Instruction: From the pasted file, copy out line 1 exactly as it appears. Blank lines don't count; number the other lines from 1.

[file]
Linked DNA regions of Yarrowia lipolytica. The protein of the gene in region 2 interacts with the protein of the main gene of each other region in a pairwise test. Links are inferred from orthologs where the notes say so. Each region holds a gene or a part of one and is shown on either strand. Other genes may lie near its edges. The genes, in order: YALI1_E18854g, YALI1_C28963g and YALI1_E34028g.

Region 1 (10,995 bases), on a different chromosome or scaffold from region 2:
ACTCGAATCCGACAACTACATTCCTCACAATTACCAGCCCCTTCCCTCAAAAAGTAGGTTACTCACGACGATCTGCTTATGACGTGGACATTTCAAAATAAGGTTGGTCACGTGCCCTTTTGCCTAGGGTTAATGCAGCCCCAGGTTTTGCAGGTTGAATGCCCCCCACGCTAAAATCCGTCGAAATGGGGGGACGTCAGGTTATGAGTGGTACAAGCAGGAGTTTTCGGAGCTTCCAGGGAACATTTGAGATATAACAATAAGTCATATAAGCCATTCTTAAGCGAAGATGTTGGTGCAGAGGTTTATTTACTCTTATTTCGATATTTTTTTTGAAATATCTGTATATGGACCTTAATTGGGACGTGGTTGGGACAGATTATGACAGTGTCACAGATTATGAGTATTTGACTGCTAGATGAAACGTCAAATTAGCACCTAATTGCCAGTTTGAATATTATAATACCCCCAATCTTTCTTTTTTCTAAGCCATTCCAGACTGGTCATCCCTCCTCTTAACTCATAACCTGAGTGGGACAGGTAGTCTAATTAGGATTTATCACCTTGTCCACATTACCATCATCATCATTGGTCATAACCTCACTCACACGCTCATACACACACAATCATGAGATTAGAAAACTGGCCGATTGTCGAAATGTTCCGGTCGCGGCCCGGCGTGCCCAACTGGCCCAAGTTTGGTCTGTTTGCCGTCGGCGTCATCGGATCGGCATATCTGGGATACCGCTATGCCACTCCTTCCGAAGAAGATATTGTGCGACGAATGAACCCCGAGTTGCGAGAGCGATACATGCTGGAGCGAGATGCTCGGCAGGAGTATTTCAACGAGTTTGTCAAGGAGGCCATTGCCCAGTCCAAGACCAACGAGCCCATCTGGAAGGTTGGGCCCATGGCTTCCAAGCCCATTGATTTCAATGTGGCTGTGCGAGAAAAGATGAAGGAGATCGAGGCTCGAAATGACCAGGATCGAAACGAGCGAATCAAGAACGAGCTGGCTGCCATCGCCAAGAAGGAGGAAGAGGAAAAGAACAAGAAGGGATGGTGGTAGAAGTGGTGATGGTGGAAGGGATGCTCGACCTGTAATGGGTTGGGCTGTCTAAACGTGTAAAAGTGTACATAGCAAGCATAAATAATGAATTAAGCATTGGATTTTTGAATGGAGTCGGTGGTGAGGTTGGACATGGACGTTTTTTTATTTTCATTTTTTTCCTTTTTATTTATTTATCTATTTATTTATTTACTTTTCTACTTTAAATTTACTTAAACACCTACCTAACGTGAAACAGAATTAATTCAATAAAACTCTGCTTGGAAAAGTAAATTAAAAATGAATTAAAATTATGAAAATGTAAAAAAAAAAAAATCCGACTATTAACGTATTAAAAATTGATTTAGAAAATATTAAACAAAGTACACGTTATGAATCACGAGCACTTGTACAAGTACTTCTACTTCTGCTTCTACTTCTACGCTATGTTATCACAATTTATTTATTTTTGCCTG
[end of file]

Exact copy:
Linked DNA regions of Yarrowia lipolytica. The protein of the gene in region 2 interacts with the protein of the main gene of each other region in a pairwise test. Links are inferred from orthologs where the notes say so. Each region holds a gene or a part of one and is shown on either strand. Other genes may lie near its edges. The genes, in order: YALI1_E18854g, YALI1_C28963g and YALI1_E34028g.